A spikey haired jock, a floppy haired nerd, and two chicks venture out into the woods to investigate endangered species for a school project in a nearby woods and run into an ancient creature of myth. Pretty much sums up CLAWED: LEGEND OF SASQUATCH, another lackluster Bigfoot installment in the long line of hum drum Bigfoot films. It’s not that this is a necessarily bad film…ok, it is a bad film. Apart from some pretty gory scenes of Bigfoot tearing out the throats of some hunters, this is some low grade fare that makes some SyFy flicks great by comparison. Director Karl Kozak tries to be creative with some black and white Bigfoot vision which isn’t very scary or exciting. The acting is ok, but nothing to scream about. Once again, the film is set to JAWS with the tourist season endangered with the attacks and there’s a mayor who does everything he can to keep the deaths under wraps. Long-time character actor Jack (LA CONFIDENTIAL, FAST & FURIOUS, PAYBACK) Conley does his best here, but can’t save the film. There are plenty of stereotypical hick hunters wanting to take matters in their own hands and of course, the noble Native American who sheds a single tear when no one listens to him about this “gentle” giant. This film gets a foot or two for the Sasquatch costume, which looks a bit buff and superhero-ish, but is nicely done. The one thing I did like about this one is that they categorize the Sasquatch as a noble savage rather than a rampaging monster.


SAVAGE (2009)

Directed by Jordan Blum
Written by Jordan Blum, Lynn Drzick, Nancy Gideon, & DJ Perry
Starring Martin Kove, Tony Becker, Lisa Wilcox, Anna Enger, Shane Callahan, & Jack Harrison as the Bigfoot
Reviewed by Ambush Bug

SAVAGE’s premise is a winner; when wildfires rage through the forest, it forces all kinds of animals to relocate, including a giant beast of legend…a bigfoot.

See, hearing that makes my toes tingle. My mind races of shots of raging fires. Rabbits, deer, bears, and birds fleeing falling timbers and clouds of thick black smoke. In my mind, I’m seeing BACKDRAFT meets DAY OF THE ANIMALS with BIGFOOT! I see a final showdown in a flaming forest with our hero and an angered Sasquatch. That movie would be the shit! Am I right?!?!

That…that is not this movie.

To give director Jordan Blum credit, he is working with a limited budget and he makes the best of what he does have. There are some pretty nicely paced shots of action and tension as the pissed off Bigfoot attacks anyone to cross his path. There’s a really nicely shot chase scene in the woods where CGI is used to show Bigfoot running that I haven’t seen before in a Bigfoot film. The Bigfoot runs in a more bestial manner, using his arms and legs when he runs. There’s also a very cool scene where the beast breaks through the window, reminiscent of the classic Bigfoot film, THE LEGEND OF BOGGY CREEK. I like it that Bigfoot moves through the trees and hangs his prey there like a lion. And the opening sequence is very well done, setting the tone that this is a director who knows how to put together an original action sequence. All good stuff. These scenes show ingenuity and spunk despite a limited budget.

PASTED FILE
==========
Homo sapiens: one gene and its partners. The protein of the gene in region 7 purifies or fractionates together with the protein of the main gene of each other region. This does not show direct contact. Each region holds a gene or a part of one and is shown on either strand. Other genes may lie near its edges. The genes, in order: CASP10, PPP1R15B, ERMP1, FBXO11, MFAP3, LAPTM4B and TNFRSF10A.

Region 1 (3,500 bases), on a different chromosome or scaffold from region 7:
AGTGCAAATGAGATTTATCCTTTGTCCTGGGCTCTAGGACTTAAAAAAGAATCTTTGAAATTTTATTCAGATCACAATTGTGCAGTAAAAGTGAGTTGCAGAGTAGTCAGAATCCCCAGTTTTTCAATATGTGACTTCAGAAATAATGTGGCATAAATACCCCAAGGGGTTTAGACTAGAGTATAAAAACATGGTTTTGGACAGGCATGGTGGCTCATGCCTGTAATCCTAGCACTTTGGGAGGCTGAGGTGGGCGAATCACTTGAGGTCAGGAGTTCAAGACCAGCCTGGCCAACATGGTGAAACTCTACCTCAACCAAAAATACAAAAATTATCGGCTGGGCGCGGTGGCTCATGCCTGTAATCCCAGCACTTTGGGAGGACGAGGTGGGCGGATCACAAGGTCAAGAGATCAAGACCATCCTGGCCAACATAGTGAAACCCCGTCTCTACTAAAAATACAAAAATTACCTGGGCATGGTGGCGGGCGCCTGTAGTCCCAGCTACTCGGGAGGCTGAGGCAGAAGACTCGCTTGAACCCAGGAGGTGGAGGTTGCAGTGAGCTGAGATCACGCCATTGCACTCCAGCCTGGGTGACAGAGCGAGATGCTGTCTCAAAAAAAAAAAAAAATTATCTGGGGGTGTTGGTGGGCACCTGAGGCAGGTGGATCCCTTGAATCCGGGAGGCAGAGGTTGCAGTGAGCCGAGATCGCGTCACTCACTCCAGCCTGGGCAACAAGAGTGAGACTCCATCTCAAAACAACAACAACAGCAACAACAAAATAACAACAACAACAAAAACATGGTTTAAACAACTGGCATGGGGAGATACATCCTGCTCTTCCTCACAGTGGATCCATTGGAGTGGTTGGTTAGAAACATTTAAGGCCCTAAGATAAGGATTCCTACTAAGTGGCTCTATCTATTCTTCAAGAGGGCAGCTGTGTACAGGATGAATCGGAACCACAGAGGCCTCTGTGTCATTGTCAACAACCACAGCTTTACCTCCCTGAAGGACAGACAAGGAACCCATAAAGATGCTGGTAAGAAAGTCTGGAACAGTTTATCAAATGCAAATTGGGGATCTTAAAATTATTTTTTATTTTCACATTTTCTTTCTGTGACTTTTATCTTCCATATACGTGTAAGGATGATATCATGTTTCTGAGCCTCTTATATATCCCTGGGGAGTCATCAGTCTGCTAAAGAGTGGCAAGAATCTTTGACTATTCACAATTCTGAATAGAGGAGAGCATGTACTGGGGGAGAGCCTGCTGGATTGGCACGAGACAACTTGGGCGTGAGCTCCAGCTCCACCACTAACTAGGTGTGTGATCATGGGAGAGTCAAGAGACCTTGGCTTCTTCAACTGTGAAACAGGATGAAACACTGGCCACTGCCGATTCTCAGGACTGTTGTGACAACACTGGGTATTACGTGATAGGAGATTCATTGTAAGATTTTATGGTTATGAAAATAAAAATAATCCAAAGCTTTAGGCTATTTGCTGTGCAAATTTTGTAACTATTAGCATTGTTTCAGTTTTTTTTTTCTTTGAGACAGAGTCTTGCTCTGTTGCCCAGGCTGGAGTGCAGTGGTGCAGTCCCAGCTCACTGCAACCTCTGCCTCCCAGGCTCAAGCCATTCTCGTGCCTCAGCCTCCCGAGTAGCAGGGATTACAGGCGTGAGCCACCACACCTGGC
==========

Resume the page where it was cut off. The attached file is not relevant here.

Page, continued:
This is nowhere near a perfect film though. The acting ranges from decent to sub par. Talkback hero Martin “Fear does not exist in this dojo!” Kove chews the scenery as the Quint-like character in this JAWS with big feet story and Tony Becker has a down home charm that makes his role as the local forest ranger feel genuine (even though I don’t think there’s a scene without him holding a coffee cup…and he’s in half the movie!). On the other hand, out of place Anna Enger looks like she wandered off a runway and into the woods and Shane Callahan does an annoying John Cusack impression for the entire movie as a science guy researching the monster. Jack Harrison plays the Bigfoot with menace and power though; the Bigfoot scenes being the highlight of the film.

With a bit of spit and polish, this could be a pretty good film. The pacing is off. Scenes linger a bit and a good editing would do wonders. The story almost makes sense, but some better actors would sell it a bit better. Like I said, there’s a JAWS plot here that doesn’t have the impact it should, but is fun just the same. In the end, SAVAGE gets points for a cool premise, some decent acting from some, and more than a few nice Bigfootin’ scenes—a lot of which can be seen in the trailer below.



Directed & written by Tim Skousen
Starring Justin Long, Joey Kern, Jeremy Sumpter, Hubbel Palmer, John Gries, Jon Heder, & Carl Weathers
Warning: No Sasquatches appear in this film.

Not really a Sasquatch film per se. It’s a comedy about a Sasquatch hoax and though it’s not a horror film, it’s probably the most entertaining Bigfoot film I looked at this week. Sure, the main kid actors are not the best, but SASQUATCH GANG had me rolling every time the mulleted Justin (JEEPERS CREEPERS) Long and the shirtless Joey (CABIN FEVER) Kern appeared on camera. Long and Kern are the best parts of this film as a pair of lovable losers who think planting Sasquatch turds and footprints in the woods of their hick town will somehow bring them millions of dollars and bucket loads of fame. Jon Heder appears briefly as a Laser Tag arena attendant. John (MONSTER SQUAD…you know, the possessor of Wolfman’s nards) Gries is the bumbling sheriff. And Carl Weathers makes an appearance as a Bigfoot hunter. When a pair of cosplay dweebs and a nebbish girl who wires her mouth shut to lose weight find the tracks before Long & Kern alert the media, the kids become famous overnight. But plot is secondary here. This film surprised me huge amount of humorous one offs and gags throughout, despite the low budget. While most of the laughs in Bigfoot films are usually unintentional, it was refreshing to see one that’s intent was to induce chortles. See this one for Long and Kern. They’re hilarious.